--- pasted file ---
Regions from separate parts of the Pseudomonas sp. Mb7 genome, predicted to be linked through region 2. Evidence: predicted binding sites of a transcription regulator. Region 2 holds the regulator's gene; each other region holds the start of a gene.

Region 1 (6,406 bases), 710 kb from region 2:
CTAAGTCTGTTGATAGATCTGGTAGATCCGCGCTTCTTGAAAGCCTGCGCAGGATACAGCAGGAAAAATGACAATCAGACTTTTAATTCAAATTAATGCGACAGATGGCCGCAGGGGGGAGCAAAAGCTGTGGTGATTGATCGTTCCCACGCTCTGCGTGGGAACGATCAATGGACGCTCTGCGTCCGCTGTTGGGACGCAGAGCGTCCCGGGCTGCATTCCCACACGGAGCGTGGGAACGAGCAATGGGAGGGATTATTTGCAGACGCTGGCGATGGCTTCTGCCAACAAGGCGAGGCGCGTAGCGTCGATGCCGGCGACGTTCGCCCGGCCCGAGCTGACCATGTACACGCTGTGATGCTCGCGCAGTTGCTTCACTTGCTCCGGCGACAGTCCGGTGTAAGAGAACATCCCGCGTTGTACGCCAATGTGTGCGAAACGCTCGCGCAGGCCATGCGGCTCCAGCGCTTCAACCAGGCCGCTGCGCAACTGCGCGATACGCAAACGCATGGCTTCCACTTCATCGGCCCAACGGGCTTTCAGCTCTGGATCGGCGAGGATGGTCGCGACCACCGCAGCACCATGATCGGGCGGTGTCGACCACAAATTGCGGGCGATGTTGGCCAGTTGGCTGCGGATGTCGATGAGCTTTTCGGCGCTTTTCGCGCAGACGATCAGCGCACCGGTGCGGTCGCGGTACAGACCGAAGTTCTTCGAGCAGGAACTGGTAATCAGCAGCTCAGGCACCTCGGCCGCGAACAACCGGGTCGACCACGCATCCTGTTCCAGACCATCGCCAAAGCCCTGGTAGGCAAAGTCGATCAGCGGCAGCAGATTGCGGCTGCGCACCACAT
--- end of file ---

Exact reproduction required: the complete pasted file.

Regions from separate parts of the Pseudomonas sp. Mb7 genome, predicted to be linked through region 2. Evidence: predicted binding sites of a transcription regulator. Region 2 holds the regulator's gene; each other region holds the start of a gene.

Region 1 (6,406 bases), 710 kb from region 2:
CTAAGTCTGTTGATAGATCTGGTAGATCCGCGCTTCTTGAAAGCCTGCGCAGGATACAGCAGGAAAAATGACAATCAGACTTTTAATTCAAATTAATGCGACAGATGGCCGCAGGGGGGAGCAAAAGCTGTGGTGATTGATCGTTCCCACGCTCTGCGTGGGAACGATCAATGGACGCTCTGCGTCCGCTGTTGGGACGCAGAGCGTCCCGGGCTGCATTCCCACACGGAGCGTGGGAACGAGCAATGGGAGGGATTATTTGCAGACGCTGGCGATGGCTTCTGCCAACAAGGCGAGGCGCGTAGCGTCGATGCCGGCGACGTTCGCCCGGCCCGAGCTGACCATGTACACGCTGTGATGCTCGCGCAGTTGCTTCACTTGCTCCGGCGACAGTCCGGTGTAAGAGAACATCCCGCGTTGTACGCCAATGTGTGCGAAACGCTCGCGCAGGCCATGCGGCTCCAGCGCTTCAACCAGGCCGCTGCGCAACTGCGCGATACGCAAACGCATGGCTTCCACTTCATCGGCCCAACGGGCTTTCAGCTCTGGATCGGCGAGGATGGTCGCGACCACCGCAGCACCATGATCGGGCGGTGTCGACCACAAATTGCGGGCGATGTTGGCCAGTTGGCTGCGGATGTCGATGAGCTTTTCGGCGCTTTTCGCGCAGACGATCAGCGCACCGGTGCGGTCGCGGTACAGACCGAAGTTCTTCGAGCAGGAACTGGTAATCAGCAGCTCAGGCACCTCGGCCGCGAACAACCGGGTCGACCACGCATCCTGTTCCAGACCATCGCCAAAGCCCTGGTAGGCAAAGTCGATCAGCGGCAGCAGATTGCGGCTGCGCACCACAT